The number of London’s trademark black taxis booked and waiting outside the European headquarters of Goldman Sachs — meters running — was once used by some as a barometer of the health of London’s investment banking business.
So the watchdog can bark after all. Adair Turner, chairman of Britain’s Financial Services Authority, says the financial sector has “swollen beyond its socially useful size”. That is a striking statement for any financial regulator, particularly one that counts promoting London’s financial centre as one of its goals. Identifying the problem, however, is the easy bit. Reversing decades of financial expansion will require global agreement on tough new rules, and the determination to make sure they are consistently enforced.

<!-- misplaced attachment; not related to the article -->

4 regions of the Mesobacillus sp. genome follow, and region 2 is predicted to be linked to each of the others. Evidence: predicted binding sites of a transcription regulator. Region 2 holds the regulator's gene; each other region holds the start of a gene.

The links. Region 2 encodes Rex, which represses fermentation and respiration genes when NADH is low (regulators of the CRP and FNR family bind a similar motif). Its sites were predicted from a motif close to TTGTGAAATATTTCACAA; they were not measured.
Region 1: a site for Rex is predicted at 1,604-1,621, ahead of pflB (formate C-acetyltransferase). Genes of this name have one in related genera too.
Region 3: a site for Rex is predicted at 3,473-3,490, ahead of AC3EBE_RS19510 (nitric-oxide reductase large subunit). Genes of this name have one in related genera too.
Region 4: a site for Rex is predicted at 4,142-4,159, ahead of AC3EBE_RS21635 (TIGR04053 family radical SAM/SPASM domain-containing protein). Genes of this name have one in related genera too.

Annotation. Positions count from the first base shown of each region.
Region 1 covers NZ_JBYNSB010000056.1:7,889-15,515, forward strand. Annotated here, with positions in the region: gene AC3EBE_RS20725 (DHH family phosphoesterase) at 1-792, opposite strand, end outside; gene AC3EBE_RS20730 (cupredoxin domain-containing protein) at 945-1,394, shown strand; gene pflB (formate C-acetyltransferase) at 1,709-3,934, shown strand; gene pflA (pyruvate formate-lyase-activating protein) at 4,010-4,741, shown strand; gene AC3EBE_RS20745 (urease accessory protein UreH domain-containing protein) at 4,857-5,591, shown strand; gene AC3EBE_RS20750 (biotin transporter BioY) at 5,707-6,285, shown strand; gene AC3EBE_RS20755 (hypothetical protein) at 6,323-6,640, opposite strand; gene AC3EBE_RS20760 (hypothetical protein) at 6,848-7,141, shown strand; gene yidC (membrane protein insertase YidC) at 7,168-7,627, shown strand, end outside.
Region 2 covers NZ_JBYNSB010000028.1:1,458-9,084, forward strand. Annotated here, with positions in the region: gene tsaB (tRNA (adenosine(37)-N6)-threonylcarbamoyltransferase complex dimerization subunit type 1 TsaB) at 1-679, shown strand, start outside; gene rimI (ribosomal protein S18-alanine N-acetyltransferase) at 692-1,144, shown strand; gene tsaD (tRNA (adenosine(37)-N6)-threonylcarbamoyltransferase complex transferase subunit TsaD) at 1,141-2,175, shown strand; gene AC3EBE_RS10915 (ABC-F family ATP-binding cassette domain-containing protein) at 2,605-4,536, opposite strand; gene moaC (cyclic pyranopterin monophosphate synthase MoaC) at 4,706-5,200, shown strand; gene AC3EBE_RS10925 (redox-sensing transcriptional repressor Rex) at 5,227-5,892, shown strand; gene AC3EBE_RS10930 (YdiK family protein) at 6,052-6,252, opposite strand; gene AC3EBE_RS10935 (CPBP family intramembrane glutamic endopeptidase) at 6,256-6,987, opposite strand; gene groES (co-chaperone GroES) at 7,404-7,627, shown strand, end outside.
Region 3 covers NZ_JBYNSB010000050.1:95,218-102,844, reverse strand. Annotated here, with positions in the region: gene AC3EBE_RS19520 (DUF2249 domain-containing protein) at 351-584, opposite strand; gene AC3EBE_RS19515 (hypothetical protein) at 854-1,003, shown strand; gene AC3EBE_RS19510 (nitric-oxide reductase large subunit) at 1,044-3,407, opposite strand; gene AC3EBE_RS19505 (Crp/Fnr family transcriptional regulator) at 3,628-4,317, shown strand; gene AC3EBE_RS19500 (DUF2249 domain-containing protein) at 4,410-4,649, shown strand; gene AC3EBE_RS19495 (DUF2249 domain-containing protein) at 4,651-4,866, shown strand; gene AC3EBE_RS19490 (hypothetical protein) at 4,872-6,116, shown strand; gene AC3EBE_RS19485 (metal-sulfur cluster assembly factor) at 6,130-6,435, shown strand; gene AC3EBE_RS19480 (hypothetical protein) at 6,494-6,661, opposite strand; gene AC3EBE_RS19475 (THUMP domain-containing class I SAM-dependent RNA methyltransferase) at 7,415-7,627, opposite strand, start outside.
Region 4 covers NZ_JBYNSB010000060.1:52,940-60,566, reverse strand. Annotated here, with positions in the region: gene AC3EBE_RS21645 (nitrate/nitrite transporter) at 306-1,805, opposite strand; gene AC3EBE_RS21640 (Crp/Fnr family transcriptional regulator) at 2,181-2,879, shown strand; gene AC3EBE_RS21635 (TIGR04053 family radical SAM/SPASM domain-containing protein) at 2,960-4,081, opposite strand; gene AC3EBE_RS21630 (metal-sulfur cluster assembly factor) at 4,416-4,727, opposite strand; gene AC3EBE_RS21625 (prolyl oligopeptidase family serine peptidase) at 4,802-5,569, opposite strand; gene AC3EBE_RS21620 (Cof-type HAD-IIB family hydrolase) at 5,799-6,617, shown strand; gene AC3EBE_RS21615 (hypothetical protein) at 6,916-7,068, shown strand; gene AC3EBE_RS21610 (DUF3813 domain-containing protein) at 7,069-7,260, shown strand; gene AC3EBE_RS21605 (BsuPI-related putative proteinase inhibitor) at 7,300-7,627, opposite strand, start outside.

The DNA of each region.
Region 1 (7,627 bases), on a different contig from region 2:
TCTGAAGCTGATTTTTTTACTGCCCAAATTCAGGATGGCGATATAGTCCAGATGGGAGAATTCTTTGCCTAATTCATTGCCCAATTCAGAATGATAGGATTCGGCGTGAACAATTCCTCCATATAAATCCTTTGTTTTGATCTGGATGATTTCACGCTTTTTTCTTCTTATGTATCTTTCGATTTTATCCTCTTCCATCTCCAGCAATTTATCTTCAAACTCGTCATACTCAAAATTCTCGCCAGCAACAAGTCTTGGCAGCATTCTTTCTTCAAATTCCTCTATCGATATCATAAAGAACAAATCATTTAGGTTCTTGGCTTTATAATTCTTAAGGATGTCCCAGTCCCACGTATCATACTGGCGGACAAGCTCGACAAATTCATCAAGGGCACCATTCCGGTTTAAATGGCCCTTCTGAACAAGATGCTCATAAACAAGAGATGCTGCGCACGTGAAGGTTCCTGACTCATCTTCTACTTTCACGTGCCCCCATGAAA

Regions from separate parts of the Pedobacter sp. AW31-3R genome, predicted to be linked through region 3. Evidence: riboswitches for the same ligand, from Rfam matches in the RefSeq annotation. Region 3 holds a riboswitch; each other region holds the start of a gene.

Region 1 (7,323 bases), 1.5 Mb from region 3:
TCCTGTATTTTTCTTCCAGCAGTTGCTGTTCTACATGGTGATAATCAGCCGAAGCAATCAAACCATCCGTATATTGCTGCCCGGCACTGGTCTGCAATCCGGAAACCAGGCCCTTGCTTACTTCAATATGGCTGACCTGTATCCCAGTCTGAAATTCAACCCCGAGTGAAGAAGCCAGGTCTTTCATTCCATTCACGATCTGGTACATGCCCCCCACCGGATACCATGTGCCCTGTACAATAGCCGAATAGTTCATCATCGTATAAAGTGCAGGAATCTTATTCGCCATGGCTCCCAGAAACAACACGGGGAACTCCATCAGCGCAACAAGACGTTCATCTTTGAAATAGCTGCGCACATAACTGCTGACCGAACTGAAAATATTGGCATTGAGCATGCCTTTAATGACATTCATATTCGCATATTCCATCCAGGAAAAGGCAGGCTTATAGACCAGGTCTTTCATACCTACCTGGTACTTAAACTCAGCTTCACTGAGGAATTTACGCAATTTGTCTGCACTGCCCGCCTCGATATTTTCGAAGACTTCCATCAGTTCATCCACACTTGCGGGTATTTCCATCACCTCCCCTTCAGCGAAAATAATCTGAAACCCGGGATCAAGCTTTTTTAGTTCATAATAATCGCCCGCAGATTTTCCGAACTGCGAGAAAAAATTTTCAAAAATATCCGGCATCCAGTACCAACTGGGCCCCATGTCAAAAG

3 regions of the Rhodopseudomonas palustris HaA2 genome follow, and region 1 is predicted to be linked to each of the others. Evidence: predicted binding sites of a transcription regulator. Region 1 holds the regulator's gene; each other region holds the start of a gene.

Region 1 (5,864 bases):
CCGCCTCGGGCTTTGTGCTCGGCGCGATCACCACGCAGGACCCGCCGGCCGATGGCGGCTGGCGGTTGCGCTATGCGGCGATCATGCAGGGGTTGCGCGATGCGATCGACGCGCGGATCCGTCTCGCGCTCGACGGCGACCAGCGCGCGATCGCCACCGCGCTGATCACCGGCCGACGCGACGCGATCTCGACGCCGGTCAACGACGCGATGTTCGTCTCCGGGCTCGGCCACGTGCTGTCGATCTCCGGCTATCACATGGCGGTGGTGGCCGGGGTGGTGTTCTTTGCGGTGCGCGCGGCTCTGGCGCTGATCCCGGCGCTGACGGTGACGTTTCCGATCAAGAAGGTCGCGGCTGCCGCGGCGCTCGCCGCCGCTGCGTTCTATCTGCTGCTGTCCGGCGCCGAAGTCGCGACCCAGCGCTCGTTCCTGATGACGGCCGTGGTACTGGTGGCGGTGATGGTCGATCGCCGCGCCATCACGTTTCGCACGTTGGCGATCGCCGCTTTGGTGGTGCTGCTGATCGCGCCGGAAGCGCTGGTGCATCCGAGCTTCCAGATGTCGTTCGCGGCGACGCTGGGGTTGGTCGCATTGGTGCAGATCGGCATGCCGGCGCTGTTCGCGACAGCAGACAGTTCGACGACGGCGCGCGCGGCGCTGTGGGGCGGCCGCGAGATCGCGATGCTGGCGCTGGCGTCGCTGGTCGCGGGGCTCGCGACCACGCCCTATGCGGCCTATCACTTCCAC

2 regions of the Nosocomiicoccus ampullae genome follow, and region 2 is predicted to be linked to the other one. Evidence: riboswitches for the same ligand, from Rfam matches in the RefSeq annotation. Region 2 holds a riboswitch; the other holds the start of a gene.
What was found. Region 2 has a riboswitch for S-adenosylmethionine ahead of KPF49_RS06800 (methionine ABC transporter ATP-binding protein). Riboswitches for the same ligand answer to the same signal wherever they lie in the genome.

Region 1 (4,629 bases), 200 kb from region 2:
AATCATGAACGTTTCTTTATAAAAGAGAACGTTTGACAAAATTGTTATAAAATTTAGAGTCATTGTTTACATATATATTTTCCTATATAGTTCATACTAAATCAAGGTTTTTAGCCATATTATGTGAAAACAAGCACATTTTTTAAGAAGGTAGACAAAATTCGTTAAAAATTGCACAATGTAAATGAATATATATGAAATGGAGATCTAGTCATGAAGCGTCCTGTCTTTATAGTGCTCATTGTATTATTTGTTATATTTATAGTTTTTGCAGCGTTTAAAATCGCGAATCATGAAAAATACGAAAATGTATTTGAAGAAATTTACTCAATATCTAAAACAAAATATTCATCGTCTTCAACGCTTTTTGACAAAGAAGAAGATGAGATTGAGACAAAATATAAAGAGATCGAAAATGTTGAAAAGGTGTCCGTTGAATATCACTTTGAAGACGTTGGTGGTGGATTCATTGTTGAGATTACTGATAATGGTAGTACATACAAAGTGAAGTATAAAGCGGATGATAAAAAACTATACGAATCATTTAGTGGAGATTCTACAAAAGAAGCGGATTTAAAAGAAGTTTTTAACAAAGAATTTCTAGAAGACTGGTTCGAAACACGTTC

London, once one of the world’s most expensive cities, now ranks in the middle of the pack of European cities in terms of the cost of living. The sharp drop in the value of British pound largely is to blame for the decline of London’s ranking from the second priciest city three years ago to No. 22, according to a study of comparative purchasing power by UBS of 73 cities around the globe.
Lots of irregular/wobbly cyclists taking to the streets of London today. The tube/subway/metro system is at a standstill due to strike action by transport workers. There were plenty of lycra and day-glo outfits on display, as well as a few brave souls venturing out in their work clothes.